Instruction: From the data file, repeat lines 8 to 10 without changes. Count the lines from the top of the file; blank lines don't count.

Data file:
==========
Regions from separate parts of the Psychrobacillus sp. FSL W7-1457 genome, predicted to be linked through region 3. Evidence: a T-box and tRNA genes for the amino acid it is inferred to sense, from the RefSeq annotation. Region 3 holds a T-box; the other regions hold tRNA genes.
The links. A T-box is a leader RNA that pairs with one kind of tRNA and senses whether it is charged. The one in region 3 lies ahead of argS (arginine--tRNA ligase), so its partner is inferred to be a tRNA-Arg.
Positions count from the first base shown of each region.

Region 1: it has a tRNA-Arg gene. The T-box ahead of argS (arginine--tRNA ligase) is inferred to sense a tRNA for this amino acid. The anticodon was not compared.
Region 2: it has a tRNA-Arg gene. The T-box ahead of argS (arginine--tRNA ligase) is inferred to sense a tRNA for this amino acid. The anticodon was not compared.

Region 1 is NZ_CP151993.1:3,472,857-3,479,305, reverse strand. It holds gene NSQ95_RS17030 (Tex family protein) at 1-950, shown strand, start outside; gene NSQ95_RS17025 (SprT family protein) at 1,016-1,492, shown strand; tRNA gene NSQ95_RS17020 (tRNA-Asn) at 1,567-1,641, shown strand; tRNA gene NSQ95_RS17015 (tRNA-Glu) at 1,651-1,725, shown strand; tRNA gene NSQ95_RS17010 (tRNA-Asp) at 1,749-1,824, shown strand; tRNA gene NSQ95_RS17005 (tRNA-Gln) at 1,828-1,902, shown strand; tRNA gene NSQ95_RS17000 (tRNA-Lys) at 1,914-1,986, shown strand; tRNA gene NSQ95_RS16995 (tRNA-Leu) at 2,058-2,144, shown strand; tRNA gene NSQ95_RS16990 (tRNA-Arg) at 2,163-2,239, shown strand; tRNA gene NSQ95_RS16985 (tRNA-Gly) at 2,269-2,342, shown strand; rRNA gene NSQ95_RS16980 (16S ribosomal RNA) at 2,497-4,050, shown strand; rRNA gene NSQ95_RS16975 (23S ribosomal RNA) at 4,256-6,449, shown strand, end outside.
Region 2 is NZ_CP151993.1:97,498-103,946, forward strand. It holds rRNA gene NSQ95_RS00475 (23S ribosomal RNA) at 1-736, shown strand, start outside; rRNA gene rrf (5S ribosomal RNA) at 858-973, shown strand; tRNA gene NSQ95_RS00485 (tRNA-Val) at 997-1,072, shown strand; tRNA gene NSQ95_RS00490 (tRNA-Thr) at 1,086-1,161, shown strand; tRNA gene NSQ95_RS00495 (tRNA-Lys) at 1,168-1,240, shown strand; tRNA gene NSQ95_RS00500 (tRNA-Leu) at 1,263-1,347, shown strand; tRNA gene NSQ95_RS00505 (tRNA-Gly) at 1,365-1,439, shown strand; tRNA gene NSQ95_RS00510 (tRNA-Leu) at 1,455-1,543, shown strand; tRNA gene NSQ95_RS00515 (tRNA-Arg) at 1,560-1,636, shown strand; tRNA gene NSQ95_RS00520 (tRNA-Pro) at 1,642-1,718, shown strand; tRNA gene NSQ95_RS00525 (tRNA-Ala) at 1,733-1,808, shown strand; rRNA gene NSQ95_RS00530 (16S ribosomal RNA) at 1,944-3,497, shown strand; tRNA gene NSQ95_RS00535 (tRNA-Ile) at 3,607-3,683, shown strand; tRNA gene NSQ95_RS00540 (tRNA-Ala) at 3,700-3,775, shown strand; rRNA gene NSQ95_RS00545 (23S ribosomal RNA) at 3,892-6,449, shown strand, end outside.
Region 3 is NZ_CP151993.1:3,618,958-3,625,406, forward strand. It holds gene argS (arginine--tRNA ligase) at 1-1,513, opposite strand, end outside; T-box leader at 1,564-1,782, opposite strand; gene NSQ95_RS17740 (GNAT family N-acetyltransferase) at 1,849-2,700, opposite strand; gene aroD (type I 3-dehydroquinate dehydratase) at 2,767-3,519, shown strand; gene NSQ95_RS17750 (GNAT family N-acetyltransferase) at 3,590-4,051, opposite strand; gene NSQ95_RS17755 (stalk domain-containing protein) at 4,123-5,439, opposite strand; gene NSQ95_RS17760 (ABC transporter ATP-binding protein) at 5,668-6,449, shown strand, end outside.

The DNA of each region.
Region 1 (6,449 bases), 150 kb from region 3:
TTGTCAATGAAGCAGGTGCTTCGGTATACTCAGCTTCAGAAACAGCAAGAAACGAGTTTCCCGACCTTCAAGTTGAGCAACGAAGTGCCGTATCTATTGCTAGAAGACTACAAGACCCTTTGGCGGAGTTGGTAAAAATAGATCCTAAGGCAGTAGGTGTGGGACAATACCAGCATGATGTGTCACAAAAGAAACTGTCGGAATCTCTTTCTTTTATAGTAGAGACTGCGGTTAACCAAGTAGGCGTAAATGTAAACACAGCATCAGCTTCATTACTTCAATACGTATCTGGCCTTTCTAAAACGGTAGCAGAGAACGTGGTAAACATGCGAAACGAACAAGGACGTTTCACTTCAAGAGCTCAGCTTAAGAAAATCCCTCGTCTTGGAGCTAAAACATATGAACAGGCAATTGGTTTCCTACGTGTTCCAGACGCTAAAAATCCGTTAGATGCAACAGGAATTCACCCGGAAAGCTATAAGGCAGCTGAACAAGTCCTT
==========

Region 3 is NZ_CP151993.1:3,618,958-3,625,406, forward strand. It holds gene argS (arginine--tRNA ligase) at 1-1,513, opposite strand, end outside; T-box leader at 1,564-1,782, opposite strand; gene NSQ95_RS17740 (GNAT family N-acetyltransferase) at 1,849-2,700, opposite strand; gene aroD (type I 3-dehydroquinate dehydratase) at 2,767-3,519, shown strand; gene NSQ95_RS17750 (GNAT family N-acetyltransferase) at 3,590-4,051, opposite strand; gene NSQ95_RS17755 (stalk domain-containing protein) at 4,123-5,439, opposite strand; gene NSQ95_RS17760 (ABC transporter ATP-binding protein) at 5,668-6,449, shown strand, end outside.

The DNA of each region.
Region 1 (6,449 bases), 150 kb from region 3: